There was a report published which noted that, despite all the pressures of this time, many consumers wanted to continue to eat, drink and be merry; most especially dance.
The basis of the report was that many young people today plan less for the future but tend to mentally live in the moment. It is one of the reasons that one can see numbers returning in strength to bars, restaurants, clubs and festivals. Even dancing classes have seen increased numbers take up the discipline. Far from being depressed by the gloomy economic reports, many are focusing on what is positive within their lives.
However, one can understand this emotional release post pandemic but will it not all find its path back to a normality of stress and tensions once again after some passage of time? Thi has understandably led to some debate amongst psychologists. It sounds very attractive to live in the moment; return to the carefree days of past times however, most will note that it may be easy to desire; far harder to actually do.
One doctor has argued that much of our stress lies in what we all fear may happen rather than what does in truth happen. We create scenarios in our own minds which create immense tensions with many of them never actually materialises. One can argue that it is all for good reason why many of us see dark moments in advance. For example, if one misses a train and feels stressed by its implications, it is easy to create negative mental scenarios for how things will play out as a result which simply increases the levels of stress and when in truth, few of those scenarios actually materialise as we thought. Things naturally go wrong in life but we often fail to calmly manage the moment.
The concept of “mindfulness” has become almost a common phrase but how many of us truly understand it?
One expert author (Jon Kabat-Zinn ) defines mindfulness as “paying attention in a particular way: on purpose, in the present moment, and nonjudgmentally.” This definition of mindfulness is widely used in research, and it highlights exactly what makes being present is and why it is so difficult to achieve. There is a reason why so many are judgemental and struggle to live in the moment. The reason is often not as a result of positive thoughts but rather as a result of fears and anxieties.
There are many reasons why good intentions go wrong. One is rest. We have created a life which is fast paced and which allows little time for rest and yet rest is arguably one of the most important factors which lie behind excellence. One can not be productive and work at a level of excellence without rest.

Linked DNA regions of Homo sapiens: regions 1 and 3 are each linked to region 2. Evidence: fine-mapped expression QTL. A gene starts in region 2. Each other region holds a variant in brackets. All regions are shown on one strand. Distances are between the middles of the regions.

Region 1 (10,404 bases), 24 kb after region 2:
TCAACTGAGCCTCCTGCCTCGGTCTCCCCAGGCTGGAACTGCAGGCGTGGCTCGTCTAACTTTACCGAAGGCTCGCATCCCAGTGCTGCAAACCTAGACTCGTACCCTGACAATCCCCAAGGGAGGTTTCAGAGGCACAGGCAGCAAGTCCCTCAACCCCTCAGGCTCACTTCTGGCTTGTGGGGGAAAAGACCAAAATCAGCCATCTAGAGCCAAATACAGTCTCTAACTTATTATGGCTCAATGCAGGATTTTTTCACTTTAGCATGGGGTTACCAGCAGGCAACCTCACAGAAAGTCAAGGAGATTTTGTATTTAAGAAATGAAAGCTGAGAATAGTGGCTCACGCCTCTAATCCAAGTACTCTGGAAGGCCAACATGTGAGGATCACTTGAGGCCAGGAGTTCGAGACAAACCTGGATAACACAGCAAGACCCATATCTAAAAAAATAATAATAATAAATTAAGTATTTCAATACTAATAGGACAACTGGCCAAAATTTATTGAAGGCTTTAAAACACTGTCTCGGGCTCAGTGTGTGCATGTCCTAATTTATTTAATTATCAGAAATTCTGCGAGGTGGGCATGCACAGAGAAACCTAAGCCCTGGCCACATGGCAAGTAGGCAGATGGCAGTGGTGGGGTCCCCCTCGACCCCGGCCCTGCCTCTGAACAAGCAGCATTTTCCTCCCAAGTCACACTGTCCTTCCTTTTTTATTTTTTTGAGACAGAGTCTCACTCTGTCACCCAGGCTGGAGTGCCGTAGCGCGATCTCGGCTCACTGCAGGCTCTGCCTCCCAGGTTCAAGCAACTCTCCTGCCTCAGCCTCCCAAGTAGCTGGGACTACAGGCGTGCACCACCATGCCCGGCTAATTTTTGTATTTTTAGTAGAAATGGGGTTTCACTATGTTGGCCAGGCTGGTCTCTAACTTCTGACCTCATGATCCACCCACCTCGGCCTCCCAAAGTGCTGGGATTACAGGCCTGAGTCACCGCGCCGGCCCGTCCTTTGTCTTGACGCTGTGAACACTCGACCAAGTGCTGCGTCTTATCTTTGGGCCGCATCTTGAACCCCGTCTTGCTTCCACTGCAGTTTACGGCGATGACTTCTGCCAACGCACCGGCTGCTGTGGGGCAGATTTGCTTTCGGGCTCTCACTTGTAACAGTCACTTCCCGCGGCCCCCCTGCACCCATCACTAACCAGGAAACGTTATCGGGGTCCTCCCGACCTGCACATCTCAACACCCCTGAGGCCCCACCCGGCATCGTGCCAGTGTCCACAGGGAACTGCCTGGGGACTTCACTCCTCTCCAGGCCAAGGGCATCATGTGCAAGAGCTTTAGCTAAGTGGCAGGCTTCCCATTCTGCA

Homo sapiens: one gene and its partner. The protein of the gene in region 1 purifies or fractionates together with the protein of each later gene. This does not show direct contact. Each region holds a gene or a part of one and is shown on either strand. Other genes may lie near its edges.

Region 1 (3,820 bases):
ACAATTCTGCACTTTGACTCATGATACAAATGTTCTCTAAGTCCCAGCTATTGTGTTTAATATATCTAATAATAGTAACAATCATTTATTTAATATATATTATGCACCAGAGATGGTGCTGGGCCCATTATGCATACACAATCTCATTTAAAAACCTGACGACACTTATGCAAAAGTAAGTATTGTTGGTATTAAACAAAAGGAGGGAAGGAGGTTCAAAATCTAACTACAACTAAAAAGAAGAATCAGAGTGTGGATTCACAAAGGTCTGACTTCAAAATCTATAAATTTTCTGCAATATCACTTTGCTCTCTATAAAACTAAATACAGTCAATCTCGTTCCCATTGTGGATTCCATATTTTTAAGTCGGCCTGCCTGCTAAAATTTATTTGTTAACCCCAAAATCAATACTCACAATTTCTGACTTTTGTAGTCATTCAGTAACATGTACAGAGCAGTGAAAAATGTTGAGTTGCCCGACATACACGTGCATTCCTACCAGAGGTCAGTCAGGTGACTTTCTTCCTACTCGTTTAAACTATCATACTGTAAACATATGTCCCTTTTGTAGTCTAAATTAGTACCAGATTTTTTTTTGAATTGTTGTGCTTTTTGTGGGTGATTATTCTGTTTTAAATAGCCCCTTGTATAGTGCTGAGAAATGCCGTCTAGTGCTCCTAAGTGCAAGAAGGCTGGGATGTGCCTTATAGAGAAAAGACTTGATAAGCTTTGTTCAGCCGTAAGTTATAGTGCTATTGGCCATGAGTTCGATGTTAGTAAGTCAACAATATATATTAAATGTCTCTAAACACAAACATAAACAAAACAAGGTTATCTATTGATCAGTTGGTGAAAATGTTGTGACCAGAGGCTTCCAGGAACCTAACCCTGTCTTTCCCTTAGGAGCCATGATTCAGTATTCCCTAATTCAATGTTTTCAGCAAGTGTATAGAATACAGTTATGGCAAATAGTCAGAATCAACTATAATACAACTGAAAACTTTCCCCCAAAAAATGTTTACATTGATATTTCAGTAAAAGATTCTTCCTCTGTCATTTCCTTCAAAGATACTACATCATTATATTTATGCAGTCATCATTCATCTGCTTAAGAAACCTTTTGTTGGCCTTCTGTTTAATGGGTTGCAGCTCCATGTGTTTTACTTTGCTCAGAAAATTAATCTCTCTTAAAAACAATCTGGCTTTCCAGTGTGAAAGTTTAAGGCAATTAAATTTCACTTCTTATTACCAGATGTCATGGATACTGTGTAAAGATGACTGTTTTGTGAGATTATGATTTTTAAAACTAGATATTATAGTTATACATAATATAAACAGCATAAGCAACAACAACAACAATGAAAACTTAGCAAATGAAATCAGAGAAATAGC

So, in simple terms, if all want to create stronger mindfulness and mind-sets for living in the moment, then new work structures and lifestyles are needed which place rest at its core. Will this happen? In time maybe but not yet.
However, there is a counter argument too. Many argue that increased stress can actually boost mindfulness because of the level of awareness that stressful events require. This arguably is very true in hospitality where managers consistently work under stress. It is one of the reasons why many need the level of stress in order to bring the best out of them.
Perhaps the real learning is that mind-sets need to be trained to be able to handle the imperfect moment. If missing a train can cause such angst in many, then surely the answer is to develop a mentality which can handle such a moment?
It is interesting that many of us can not enjoy a good moment; we almost forecast the end or ruin of the moment before it happens, even when it never does. This again suggests that too many mind-sets are dominated by negative thinking and that this needs to be addressed within development from an earlier age. If we can all learn from an early age to accept the imperfect times and acknowledge those as all part of the journey, then perhaps we can all build healthier mind-sets which will positively impact on our daily lives.
Many argue that it takes practice to develop but truth is that it is a skill, or art form, which needs to be developed from an earlier age. It all ties back to how we develop talent.